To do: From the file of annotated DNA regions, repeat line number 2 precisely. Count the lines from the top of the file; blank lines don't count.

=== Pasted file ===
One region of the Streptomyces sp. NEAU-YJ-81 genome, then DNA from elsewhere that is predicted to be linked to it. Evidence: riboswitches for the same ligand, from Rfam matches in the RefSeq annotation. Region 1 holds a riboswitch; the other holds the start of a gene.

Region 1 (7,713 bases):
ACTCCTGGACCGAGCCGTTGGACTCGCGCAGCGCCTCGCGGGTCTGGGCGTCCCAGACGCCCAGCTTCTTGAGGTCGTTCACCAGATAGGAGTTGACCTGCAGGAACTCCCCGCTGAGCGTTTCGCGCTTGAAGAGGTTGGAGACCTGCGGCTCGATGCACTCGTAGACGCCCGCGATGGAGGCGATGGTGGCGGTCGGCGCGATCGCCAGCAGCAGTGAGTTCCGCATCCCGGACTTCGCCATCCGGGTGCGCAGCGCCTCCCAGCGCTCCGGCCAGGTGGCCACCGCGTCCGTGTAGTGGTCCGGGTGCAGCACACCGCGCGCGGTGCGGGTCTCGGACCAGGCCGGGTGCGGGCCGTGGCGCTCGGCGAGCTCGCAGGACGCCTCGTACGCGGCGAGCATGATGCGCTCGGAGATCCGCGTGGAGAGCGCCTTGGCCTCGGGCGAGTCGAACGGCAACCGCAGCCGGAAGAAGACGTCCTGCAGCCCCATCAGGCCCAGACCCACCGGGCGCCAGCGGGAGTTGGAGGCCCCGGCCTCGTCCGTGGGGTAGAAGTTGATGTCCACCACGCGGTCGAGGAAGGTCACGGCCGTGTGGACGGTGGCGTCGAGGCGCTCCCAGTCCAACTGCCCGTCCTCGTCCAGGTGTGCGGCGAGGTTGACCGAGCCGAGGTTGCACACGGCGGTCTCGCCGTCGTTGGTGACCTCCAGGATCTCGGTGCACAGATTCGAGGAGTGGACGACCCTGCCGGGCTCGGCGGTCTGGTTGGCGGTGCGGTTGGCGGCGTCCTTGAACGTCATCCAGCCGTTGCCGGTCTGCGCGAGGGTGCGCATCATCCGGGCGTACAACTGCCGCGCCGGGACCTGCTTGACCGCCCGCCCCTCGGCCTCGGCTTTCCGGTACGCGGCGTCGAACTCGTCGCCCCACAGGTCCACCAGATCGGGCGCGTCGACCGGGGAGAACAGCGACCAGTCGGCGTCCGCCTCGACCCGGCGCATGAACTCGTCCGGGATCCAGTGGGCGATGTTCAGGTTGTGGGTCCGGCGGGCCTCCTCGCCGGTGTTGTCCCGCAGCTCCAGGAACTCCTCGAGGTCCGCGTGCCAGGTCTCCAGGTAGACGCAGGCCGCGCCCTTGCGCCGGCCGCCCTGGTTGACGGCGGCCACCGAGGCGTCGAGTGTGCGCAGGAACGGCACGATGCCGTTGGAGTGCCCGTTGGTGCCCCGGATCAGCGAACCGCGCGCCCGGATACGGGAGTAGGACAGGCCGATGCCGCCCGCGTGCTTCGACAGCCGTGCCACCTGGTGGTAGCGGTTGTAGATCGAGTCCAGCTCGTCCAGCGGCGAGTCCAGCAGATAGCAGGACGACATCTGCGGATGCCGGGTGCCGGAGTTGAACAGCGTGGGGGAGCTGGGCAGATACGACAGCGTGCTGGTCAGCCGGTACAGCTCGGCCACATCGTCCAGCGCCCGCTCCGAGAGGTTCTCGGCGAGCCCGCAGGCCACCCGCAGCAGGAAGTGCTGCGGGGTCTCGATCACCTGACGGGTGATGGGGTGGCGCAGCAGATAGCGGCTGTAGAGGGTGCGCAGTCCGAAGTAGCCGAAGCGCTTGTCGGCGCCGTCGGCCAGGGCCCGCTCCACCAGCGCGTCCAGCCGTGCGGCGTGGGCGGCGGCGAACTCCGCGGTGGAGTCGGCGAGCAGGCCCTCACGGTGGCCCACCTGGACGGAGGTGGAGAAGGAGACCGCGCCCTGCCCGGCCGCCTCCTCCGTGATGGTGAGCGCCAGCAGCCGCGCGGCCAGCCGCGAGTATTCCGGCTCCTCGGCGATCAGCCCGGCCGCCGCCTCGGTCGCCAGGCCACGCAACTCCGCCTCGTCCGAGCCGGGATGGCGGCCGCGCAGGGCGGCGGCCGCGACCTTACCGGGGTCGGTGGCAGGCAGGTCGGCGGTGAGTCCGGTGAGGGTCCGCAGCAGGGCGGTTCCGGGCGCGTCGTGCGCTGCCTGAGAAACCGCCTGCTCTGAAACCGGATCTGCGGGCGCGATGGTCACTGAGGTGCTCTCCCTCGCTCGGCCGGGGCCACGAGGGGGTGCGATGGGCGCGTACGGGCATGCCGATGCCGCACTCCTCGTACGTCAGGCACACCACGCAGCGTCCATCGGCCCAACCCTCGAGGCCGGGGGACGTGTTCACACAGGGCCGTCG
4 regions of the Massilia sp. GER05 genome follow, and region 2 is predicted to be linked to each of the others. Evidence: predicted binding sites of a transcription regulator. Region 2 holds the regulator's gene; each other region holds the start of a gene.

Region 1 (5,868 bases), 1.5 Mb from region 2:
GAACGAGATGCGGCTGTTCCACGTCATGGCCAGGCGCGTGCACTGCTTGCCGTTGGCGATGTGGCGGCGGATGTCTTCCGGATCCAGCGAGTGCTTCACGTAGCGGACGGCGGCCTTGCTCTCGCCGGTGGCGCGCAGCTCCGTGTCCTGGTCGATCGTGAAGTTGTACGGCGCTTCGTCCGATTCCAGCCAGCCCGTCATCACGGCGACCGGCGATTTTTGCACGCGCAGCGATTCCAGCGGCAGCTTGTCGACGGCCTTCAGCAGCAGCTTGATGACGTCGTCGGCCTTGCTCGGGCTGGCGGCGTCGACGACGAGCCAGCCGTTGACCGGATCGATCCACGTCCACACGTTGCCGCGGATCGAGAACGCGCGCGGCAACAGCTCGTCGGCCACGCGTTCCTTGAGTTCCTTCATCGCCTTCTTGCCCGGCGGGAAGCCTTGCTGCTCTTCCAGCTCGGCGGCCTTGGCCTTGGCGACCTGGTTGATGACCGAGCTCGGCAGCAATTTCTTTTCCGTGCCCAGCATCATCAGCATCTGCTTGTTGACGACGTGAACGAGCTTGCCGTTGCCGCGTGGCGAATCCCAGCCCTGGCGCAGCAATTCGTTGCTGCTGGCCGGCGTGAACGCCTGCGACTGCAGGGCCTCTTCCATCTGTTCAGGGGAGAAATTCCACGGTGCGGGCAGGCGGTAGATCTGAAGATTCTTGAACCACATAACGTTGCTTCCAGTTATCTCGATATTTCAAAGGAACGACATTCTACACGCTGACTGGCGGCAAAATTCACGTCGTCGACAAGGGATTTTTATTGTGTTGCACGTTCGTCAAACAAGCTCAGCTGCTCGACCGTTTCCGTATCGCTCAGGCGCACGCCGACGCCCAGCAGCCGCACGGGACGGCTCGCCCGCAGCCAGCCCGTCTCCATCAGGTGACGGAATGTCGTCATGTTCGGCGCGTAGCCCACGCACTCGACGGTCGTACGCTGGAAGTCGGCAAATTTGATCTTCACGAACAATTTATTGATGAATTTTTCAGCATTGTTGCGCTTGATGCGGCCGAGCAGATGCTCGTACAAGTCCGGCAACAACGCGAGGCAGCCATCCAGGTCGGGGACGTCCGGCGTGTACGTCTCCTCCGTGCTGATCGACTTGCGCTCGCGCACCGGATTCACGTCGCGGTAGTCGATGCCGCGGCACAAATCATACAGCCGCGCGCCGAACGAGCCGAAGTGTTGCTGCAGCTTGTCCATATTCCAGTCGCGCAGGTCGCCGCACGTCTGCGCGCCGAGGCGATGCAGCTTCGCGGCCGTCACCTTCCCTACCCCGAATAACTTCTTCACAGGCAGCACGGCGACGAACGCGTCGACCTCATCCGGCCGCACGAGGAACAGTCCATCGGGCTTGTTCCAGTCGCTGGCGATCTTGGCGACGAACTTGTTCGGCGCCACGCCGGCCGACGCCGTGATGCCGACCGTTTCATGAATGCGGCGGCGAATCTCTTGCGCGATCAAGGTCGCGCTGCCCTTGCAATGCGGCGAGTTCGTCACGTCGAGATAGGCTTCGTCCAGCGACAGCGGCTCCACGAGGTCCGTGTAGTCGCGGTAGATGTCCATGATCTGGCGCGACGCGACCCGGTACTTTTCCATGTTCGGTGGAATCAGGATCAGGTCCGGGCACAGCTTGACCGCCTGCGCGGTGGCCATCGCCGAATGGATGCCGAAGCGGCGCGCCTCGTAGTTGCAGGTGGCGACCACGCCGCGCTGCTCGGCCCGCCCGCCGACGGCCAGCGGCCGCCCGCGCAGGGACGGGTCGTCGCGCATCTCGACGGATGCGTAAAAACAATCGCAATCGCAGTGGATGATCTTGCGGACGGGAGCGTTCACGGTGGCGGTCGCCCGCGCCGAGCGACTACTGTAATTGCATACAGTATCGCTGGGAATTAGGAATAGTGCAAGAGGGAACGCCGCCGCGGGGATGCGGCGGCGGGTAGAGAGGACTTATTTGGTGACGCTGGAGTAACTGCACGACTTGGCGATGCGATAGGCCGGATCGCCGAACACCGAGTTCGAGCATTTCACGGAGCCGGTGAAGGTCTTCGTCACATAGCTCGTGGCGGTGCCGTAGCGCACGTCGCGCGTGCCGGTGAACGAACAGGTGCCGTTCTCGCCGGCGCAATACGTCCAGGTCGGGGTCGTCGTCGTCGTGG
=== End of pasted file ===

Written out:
Region 1 (7,713 bases):